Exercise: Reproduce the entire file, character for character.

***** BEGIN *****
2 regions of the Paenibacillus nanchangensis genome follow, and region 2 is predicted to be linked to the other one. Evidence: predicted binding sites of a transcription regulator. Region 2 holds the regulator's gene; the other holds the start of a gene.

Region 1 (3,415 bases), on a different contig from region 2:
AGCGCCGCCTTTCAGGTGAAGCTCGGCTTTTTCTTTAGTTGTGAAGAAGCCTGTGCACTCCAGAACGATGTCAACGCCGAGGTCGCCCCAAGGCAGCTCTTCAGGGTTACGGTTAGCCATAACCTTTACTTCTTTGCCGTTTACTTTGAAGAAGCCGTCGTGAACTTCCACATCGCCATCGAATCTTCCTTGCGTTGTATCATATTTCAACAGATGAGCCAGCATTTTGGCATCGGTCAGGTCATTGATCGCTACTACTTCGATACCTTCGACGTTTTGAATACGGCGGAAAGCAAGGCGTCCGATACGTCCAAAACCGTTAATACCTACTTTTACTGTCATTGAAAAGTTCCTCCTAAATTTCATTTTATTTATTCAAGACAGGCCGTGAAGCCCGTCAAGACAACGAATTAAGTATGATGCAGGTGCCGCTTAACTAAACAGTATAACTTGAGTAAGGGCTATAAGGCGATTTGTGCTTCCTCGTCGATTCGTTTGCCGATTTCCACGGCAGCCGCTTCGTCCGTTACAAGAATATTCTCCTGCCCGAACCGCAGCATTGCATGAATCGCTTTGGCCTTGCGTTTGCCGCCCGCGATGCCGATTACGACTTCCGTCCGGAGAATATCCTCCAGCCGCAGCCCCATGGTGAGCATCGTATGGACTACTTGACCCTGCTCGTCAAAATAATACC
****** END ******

2 regions of the Paenibacillus nanchangensis genome follow, and region 2 is predicted to be linked to the other one. Evidence: predicted binding sites of a transcription regulator. Region 2 holds the regulator's gene; the other holds the start of a gene.

Region 1 (3,415 bases), on a different contig from region 2:
AGCGCCGCCTTTCAGGTGAAGCTCGGCTTTTTCTTTAGTTGTGAAGAAGCCTGTGCACTCCAGAACGATGTCAACGCCGAGGTCGCCCCAAGGCAGCTCTTCAGGGTTACGGTTAGCCATAACCTTTACTTCTTTGCCGTTTACTTTGAAGAAGCCGTCGTGAACTTCCACATCGCCATCGAATCTTCCTTGCGTTGTATCATATTTCAACAGATGAGCCAGCATTTTGGCATCGGTCAGGTCATTGATCGCTACTACTTCGATACCTTCGACGTTTTGAATACGGCGGAAAGCAAGGCGTCCGATACGTCCAAAACCGTTAATACCTACTTTTACTGTCATTGAAAAGTTCCTCCTAAATTTCATTTTATTTATTCAAGACAGGCCGTGAAGCCCGTCAAGACAACGAATTAAGTATGATGCAGGTGCCGCTTAACTAAACAGTATAACTTGAGTAAGGGCTATAAGGCGATTTGTGCTTCCTCGTCGATTCGTTTGCCGATTTCCACGGCAGCCGCTTCGTCCGTTACAAGAATATTCTCCTGCCCGAACCGCAGCATTGCATGAATCGCTTTGGCCTTGCGTTTGCCGCCCGCGATGCCGATTACGACTTCCGTCCGGAGAATATCCTCCAGCCGCAGCCCCATGGTGAGCATCGTATGGACTACTTGACCCTGCTCGTCAAAATAATACC